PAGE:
Bed bug art: Lou Sorkin’s patchwork is beautiful & educational

by nobugsonme on October 22, 2013 · 6 comments

in bed bug art, bed bug eggs, bed bug feces

Lou Sorkin’s latest bed bug art project is as colorful as it is educational:


Of this photo, Lou writes,

A patchwork quilt of plankton net, bed bug feces, metabolic waste and eggs for the fall. Plankton netting was the substrate upon which the bed bugs have harbored. Unfortunately, not all pictures have the same focus – but they’re close! Who knows? The pattern may catch on and you’ll see it on Fashion Week runway someday. I originally wanted to stress the use of coloration to help see bed bug eggs against contrasting color backgrounds.

Lou posted a comment below to add that

Each of the squares of the underlying mesh is around 1/2 mm.

Thanks, Lou!

Ahhh, Fall. When our thoughts turn to curling up in front of a roaring fire with a mug of cocoa, wrapped in a nice patchwork quilt.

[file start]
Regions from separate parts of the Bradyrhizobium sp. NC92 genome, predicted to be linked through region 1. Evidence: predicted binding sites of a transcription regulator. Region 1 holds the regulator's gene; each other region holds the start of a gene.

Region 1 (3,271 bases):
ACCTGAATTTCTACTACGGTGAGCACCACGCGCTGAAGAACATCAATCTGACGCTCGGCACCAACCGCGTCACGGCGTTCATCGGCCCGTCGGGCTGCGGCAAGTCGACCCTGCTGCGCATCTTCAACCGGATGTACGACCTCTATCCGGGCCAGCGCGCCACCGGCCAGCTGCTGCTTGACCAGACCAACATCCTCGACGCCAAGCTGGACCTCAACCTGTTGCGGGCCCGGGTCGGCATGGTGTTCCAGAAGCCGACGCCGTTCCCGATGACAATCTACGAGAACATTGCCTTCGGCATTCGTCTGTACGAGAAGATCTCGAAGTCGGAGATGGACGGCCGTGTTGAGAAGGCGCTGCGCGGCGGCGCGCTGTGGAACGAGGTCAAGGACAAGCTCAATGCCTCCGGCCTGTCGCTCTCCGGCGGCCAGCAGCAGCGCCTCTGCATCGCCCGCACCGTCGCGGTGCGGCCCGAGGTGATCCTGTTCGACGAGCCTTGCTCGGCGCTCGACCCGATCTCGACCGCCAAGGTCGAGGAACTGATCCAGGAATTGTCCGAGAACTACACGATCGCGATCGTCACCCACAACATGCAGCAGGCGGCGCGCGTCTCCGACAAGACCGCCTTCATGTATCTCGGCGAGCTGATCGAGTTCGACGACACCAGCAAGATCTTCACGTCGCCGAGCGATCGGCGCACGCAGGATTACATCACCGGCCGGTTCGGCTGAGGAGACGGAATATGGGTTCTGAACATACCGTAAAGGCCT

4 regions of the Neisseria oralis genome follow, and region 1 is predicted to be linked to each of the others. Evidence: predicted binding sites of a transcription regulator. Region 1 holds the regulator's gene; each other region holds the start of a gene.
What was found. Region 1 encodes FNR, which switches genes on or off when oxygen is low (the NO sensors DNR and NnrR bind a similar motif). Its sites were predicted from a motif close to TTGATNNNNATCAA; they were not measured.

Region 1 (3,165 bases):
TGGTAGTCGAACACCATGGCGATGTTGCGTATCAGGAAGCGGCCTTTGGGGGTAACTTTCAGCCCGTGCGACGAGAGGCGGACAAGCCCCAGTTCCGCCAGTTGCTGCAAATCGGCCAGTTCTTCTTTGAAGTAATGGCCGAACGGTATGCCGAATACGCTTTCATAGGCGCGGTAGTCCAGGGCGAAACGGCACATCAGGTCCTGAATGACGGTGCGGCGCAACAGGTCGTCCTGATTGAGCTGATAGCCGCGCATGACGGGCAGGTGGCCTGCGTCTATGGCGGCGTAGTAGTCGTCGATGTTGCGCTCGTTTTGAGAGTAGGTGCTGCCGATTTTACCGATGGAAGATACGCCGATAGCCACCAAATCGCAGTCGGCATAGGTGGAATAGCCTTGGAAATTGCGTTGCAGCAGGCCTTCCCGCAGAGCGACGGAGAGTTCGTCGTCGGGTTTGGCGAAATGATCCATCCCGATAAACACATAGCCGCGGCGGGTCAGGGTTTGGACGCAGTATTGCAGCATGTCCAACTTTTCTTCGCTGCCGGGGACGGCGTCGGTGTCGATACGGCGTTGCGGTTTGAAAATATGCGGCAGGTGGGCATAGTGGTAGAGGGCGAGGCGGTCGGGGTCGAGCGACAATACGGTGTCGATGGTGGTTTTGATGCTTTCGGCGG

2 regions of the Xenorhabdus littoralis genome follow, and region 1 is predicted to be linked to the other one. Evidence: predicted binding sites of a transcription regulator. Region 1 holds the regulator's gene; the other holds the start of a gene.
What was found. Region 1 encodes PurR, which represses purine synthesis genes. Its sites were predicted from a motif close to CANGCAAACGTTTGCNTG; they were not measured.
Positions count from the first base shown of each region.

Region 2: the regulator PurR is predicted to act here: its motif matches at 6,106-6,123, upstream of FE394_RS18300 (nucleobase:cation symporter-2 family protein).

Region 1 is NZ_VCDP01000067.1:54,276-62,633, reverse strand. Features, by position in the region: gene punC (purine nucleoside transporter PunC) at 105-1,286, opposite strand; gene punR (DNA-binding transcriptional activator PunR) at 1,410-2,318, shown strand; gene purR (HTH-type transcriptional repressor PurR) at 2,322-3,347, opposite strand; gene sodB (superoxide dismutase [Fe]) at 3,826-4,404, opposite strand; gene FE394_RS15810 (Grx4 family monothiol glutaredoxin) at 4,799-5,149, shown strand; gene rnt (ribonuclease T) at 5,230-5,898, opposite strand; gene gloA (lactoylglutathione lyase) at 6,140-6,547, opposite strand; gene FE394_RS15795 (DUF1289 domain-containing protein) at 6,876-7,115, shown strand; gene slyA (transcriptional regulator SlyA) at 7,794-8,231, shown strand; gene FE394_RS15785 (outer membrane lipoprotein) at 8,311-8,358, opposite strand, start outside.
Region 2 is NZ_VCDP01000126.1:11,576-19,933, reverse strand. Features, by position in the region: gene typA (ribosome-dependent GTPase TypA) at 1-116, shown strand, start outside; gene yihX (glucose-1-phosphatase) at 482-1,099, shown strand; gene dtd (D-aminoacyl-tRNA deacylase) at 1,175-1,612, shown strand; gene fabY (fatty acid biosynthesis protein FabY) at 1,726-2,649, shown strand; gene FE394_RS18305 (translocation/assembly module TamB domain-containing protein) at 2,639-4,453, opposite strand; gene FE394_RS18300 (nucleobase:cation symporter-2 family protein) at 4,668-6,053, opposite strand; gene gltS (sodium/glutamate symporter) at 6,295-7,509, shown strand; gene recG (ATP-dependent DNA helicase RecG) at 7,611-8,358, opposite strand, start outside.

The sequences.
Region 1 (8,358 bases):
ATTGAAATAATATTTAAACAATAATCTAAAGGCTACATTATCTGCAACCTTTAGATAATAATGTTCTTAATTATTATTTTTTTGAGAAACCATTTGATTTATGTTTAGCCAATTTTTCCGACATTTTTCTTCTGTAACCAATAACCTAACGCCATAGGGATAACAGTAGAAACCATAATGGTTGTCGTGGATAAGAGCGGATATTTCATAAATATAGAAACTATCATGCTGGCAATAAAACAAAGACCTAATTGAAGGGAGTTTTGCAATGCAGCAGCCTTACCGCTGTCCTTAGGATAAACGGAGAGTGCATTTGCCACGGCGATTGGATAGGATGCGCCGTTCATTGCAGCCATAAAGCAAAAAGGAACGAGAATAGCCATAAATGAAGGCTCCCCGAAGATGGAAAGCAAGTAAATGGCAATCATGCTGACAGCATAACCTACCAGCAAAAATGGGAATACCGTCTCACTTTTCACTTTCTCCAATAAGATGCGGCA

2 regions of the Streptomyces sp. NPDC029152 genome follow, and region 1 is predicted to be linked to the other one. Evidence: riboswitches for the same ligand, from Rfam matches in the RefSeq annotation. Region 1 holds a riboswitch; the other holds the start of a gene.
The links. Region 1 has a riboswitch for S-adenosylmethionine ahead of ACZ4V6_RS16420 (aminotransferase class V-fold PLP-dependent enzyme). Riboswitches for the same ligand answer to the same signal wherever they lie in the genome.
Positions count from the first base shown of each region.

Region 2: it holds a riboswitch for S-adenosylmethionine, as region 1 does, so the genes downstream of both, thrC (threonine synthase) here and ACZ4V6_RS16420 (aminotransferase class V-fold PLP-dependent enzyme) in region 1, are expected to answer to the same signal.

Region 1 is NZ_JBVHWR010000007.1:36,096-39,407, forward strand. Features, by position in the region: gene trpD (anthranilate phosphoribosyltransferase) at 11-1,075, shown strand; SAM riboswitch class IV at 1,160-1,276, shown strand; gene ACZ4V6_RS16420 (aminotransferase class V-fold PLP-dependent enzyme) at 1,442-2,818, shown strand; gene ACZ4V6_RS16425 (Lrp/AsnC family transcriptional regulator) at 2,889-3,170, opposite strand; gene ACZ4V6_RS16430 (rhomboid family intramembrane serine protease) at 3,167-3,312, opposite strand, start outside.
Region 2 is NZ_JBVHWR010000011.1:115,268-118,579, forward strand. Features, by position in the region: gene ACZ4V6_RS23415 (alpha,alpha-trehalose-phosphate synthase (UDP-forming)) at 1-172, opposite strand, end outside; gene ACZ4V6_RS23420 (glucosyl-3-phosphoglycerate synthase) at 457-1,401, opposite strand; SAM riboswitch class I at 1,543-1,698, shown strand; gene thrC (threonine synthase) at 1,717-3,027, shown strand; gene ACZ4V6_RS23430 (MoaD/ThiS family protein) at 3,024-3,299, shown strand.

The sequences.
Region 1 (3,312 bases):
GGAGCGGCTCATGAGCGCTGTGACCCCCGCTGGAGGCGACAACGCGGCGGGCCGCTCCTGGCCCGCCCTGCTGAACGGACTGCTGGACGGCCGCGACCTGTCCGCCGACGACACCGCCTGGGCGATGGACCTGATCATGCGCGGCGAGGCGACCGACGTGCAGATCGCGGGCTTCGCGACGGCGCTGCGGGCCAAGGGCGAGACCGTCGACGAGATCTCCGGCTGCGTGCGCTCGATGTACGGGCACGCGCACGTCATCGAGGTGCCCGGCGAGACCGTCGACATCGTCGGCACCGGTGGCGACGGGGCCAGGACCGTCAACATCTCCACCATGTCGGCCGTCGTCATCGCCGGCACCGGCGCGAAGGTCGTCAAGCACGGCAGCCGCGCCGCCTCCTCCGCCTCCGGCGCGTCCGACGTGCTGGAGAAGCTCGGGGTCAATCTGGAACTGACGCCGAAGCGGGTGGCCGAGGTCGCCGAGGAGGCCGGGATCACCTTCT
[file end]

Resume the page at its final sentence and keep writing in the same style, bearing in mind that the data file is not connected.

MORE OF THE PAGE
Without the bed bug eggs, of course.

Seriously, though, the colors really do help with viewing the eggs. (I just used this photo to show a forum user what bed bug eggs look like.)

Thanks, Lou, for sharing your creative bed bug art with us!

Photo credit: patchwork by Louis Sorkin (louento.pix on flickr), used under a Creative Commons Attribution-No Derivatives license.

1 Lou Sorkin October 24, 2013 at 10:36 am

Each of the squares of the underlying mesh is around 1/2 mm. I’ve updated the information on the Flickr account entry to reflect this.

2 nobugsonme November 2, 2013 at 1:18 am

Thanks, Lou! I added that information above. It will help people understand the size involved.

3 Winston O Buggy November 5, 2013 at 11:13 am

Who knew Lou was such an avante guard artist. When I think of all the varied artwork and cultural entomology items I have come across, this is pretty cool.

4 nobugsonme November 5, 2013 at 12:35 pm

I agree, Winston! Lou is definitely a creative artist, with a great eye for color and design.

5 Lou Sorkin November 6, 2013 at 11:50 am

I don’t feel like changing jobs so late in life now. I guess it will be a hobbie.

6 nobugsonme November 7, 2013 at 3:20 am

Lou, it sounds like we’re lucky in both respects. It would be a loss to the entomology world.

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